Sleep and Memory
Published Online: 15 SEP 2009
Copyright © 2001 John Wiley & Sons, Ltd. All rights reserved.
How to Cite
Aton, S., Seibt, J. and Frank, M. 2009. Sleep and Memory. eLS. .
- Published Online: 15 SEP 2009
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Current behavioural evidence indicates that sleep plays a central role in memory consolidation. Neural events during post-learning sleep share key features with both early and late stages of memory consolidation. For example, recent studies have shown neuronal changes during post-learning sleep which reflect early synaptic changes associated with consolidation, including activation of shared intracellular pathways and modifications of synaptic strength. Sleep may also play a role in later stages of consolidation involving propagation of memory traces throughout the brain. However, to date the precise molecular and physiological aspects of sleep required for this process remain unknown. The behavioural effects of sleep may be mediated by the large-scale, global changes in neuronal activity, synchrony and intracellular communication that accompany this vigilance state, or by synapse-specific ‘replay’ of activity patterns associated with prior learning.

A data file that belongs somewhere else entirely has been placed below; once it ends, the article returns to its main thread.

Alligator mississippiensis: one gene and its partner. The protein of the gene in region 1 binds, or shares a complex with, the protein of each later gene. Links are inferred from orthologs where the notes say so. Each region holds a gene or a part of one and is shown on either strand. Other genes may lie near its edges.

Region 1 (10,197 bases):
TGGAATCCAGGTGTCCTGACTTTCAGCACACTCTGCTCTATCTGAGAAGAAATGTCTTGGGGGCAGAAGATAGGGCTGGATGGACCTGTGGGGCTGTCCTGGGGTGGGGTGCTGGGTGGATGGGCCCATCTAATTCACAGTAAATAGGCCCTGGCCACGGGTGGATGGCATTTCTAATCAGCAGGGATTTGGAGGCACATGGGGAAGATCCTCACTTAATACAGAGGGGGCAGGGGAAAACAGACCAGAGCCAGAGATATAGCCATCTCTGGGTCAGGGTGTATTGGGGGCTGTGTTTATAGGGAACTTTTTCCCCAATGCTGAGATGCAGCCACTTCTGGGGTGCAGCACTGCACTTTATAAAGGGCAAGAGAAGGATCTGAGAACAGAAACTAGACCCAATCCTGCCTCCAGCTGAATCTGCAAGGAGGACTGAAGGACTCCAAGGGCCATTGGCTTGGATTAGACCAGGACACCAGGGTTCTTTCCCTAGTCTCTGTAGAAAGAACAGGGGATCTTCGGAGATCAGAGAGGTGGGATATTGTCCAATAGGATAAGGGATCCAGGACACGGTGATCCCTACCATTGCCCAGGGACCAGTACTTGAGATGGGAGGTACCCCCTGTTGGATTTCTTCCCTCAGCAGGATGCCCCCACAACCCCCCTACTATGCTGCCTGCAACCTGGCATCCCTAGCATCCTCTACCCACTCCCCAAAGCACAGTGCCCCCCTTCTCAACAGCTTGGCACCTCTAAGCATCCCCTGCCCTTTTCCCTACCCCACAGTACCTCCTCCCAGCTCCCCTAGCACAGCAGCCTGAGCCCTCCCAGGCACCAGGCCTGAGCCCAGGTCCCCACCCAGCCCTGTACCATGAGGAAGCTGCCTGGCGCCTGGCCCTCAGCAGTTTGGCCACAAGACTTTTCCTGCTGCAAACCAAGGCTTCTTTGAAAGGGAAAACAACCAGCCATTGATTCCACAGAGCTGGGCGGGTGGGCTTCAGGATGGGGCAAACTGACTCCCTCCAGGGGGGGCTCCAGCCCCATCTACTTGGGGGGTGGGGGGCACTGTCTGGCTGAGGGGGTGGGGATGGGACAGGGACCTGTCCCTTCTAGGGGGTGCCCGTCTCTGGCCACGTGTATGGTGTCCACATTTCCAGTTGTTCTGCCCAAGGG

Memory consolidation involves plastic changes at the synaptic and brain systems levels; these changes occur over timescales of minutes (synaptic consolidation) to days or months (systems consolidation).
Cellular changes occurring during early post-learning sleep suggest that synaptic consolidation may occur preferentially during sleep.
Brain-imaging and gene-expression studies have provided limited evidence that sleep may facilitate the gradual redistribution of memory traces throughout the brain.
Sleep may facilitate consolidation through large-scale changes in neural activity, neurotransmission or gene expression associated with rapid eye movement (REM) and non-REM (NREM) vigilance states.
It remains unclear whether sleep-dependent consolidation is mediated by permissive (global) or instructive (synapse-specific) mechanisms.
- synaptic plasticity;
- long-term potentiation;
- long-term depression